Several years ago, the US government spent over $2 million on a breastfeeding campaign, yet the US has one of the lowest breastfeeding rates in all industrialized countries.
There is talk of pressure put on mothers to breastfeed. Proponents say this "pressure" is just information about the evidence.
In a 2006 interview for ABC news, Dr. Myron Peterson of the Cato Institute, a private research foundation, disagrees. "It's basically negative advertising and it's designed to frighten people," he said. "One of the worst things you can do is to force or coerce or cause a woman to breast-feed when she really doesn't want to because that's a recipe for disaster."
Conversely, in today's US hospital there is an undercurrent of what some call sabotage on the part of nurses toward breastfeeding mothers. Regardless of policy and practice standards, nurses are still giving exclusively breastfeeding babies water, glucose water, pacifiers or formula. Could this not be construed as a recipe for disaster also?
Here are some well-known and not-so-well known facts about breastfeeding:
1) Breastfeeding is cheaper by 1/3. Ref: San Diego Breastfeeding Coalition.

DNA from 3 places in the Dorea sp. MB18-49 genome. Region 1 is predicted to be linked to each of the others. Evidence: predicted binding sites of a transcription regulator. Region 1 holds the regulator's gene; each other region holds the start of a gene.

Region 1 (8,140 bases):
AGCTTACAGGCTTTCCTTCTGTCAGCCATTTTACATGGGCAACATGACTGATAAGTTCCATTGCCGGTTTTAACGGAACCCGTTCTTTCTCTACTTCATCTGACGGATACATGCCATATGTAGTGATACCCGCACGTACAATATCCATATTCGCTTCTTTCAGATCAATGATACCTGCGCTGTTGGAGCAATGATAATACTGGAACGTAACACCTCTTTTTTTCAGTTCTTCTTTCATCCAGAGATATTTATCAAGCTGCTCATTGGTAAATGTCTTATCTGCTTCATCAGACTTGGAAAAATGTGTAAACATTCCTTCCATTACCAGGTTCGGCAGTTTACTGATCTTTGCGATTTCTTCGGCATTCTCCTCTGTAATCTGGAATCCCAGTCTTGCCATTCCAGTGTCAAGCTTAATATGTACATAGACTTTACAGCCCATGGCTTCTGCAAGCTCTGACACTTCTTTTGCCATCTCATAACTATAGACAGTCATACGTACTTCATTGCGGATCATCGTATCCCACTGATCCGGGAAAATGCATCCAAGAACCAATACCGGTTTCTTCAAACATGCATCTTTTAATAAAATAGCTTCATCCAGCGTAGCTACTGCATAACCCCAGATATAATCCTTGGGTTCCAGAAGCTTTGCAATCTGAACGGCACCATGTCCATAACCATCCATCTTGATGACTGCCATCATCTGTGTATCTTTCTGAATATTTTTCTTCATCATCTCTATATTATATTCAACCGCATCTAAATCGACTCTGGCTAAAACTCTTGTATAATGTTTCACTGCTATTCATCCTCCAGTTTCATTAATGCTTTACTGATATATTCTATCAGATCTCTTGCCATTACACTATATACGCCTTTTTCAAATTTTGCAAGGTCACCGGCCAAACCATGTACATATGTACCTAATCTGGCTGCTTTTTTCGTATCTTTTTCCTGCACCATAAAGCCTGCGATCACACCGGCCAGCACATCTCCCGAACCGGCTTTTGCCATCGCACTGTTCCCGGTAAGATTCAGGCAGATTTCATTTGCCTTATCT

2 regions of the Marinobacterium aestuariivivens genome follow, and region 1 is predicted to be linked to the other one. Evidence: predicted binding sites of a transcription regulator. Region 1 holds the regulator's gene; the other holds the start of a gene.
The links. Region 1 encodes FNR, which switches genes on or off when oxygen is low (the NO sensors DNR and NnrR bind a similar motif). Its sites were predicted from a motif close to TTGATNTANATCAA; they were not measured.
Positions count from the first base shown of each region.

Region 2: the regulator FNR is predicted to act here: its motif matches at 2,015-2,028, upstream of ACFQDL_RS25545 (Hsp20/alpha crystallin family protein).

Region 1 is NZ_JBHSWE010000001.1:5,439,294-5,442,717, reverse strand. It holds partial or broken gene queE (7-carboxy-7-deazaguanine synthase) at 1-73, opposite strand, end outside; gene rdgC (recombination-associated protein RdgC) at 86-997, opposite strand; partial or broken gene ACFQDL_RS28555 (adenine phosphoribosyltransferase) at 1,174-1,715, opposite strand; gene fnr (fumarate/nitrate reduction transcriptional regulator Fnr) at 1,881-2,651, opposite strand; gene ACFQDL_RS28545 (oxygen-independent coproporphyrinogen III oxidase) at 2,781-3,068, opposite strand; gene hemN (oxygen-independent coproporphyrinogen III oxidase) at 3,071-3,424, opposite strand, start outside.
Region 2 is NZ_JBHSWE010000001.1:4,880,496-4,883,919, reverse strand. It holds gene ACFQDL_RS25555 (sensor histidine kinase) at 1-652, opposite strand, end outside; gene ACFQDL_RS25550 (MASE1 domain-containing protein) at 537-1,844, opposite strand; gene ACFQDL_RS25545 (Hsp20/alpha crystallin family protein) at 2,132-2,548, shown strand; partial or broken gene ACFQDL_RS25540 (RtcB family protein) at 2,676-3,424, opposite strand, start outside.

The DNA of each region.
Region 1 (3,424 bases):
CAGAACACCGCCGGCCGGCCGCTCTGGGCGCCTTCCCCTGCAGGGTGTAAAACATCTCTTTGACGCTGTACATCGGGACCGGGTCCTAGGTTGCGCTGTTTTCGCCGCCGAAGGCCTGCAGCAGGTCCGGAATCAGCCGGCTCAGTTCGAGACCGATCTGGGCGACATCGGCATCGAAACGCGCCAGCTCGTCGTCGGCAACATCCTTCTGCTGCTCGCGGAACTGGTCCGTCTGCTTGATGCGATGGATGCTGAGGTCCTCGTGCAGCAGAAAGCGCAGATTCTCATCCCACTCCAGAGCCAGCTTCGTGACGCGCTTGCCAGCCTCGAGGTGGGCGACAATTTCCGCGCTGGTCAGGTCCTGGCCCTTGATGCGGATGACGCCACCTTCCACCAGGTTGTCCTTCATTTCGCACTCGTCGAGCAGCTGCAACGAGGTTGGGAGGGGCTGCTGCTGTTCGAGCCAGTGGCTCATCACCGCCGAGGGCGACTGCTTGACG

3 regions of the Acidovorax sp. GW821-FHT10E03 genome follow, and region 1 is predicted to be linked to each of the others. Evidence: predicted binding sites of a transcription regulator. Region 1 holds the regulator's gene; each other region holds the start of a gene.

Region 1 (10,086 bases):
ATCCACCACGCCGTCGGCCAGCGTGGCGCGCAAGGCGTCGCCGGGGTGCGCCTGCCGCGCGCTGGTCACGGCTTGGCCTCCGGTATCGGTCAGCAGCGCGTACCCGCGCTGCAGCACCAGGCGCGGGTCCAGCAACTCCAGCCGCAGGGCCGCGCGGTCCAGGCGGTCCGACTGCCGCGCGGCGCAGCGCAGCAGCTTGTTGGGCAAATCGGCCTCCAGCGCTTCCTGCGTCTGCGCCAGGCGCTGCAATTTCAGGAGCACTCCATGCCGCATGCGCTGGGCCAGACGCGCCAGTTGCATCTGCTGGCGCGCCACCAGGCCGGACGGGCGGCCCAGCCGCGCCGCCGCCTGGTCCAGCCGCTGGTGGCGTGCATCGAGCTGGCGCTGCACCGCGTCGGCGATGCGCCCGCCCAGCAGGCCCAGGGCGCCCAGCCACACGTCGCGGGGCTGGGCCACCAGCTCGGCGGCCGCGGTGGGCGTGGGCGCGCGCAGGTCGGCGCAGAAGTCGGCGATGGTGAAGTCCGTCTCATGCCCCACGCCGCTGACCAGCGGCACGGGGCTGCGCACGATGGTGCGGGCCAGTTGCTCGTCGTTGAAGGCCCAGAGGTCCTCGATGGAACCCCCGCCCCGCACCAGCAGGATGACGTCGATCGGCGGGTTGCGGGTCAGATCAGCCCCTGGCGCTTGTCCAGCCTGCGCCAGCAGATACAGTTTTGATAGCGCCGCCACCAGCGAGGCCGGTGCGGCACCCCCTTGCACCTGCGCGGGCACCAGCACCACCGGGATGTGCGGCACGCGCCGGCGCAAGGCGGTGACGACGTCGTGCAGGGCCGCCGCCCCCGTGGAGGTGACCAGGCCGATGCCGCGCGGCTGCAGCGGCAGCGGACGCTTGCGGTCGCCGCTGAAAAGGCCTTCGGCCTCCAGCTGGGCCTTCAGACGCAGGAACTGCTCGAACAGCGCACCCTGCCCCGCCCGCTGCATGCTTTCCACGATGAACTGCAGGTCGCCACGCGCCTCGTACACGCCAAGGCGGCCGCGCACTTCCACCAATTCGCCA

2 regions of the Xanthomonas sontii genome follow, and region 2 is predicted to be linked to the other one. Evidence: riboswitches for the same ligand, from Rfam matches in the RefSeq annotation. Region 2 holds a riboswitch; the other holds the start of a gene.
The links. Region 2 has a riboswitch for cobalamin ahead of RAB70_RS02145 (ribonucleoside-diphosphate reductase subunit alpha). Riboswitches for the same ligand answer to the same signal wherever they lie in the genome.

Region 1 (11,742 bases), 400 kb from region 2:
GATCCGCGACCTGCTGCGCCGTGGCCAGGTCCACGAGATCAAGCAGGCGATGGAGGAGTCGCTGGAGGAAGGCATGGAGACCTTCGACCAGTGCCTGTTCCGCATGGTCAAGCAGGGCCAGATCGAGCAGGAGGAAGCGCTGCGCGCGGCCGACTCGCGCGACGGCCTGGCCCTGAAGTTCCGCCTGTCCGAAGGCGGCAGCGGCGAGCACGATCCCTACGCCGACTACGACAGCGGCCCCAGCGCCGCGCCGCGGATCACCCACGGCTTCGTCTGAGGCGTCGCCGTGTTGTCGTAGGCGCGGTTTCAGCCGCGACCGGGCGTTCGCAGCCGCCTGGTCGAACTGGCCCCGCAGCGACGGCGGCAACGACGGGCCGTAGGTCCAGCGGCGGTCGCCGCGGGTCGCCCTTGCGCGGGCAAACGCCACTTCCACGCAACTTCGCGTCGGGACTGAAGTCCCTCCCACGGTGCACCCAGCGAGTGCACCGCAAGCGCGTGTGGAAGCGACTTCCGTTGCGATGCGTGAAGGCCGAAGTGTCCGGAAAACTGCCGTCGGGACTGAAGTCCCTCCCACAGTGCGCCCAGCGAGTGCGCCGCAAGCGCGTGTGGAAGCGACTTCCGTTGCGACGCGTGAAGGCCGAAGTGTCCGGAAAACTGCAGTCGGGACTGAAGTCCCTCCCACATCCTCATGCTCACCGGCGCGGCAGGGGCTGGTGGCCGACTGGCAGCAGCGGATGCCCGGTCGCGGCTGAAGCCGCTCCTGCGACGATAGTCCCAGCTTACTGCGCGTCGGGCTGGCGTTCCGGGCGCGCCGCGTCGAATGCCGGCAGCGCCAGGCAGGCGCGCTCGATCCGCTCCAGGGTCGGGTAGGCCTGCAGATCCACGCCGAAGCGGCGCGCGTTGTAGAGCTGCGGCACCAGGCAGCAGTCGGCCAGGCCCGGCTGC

2) Breastmilk contains the perfect nutrition for the age of the child as he/she grows plus antibodies to protect from illness and diseases. Ref: World Health Organization.
3) It is not the mothers who consciously decide to use formula that feel guilty or are unhappy about it. It's the ones who tried to breastfeed, but didn't have the support they needed to keep going. First these mothers feel guilty, then they may get angry. They were denied their right to make an informed decision and have that decision respected. Ref: Bright Future Lactation Resource Centre Ltd.
4) Obstetrical practices sabotage breastfeeding and bonding opportunities. Ref: Dr. Marsden Wagner
5) Breastfeeding mothers have a lower instances of certain breast and ovarian cancers. Ref: US Department of Health & Human Services
6) Breastfed babies have less chance of SIDS. Ref: US Department of Health & Human Services
7) Breastfeeding has NUMEROUS benefits for babies...and mothers. Ref: American Academy of Pediatrics.
8) A to Z: 26 Benefits of breastfeeding Ref: La Leche League International
9) Breastfeeding rates in 1999-2006 were significantly higher among those with higher income (74%) compared with those who had lower income (57%). Breastfeeding rates among mothers 30 years and older were significantly higher than those of younger mothers. Ref: CDC/NCHS Data Brief
10) The impact of medical interventions during the birth of a baby significantly impacts initial bonding, and breastfeeding. Ref: Impact of Birth Practices on Breastfeeding (available 10/1/2009)
As a maternity researcher for over 30 years, I find the evidence irrefutable. The key is to do as well with marketing the hard evidence as the formula/pharmaceutical companies did marketing their products.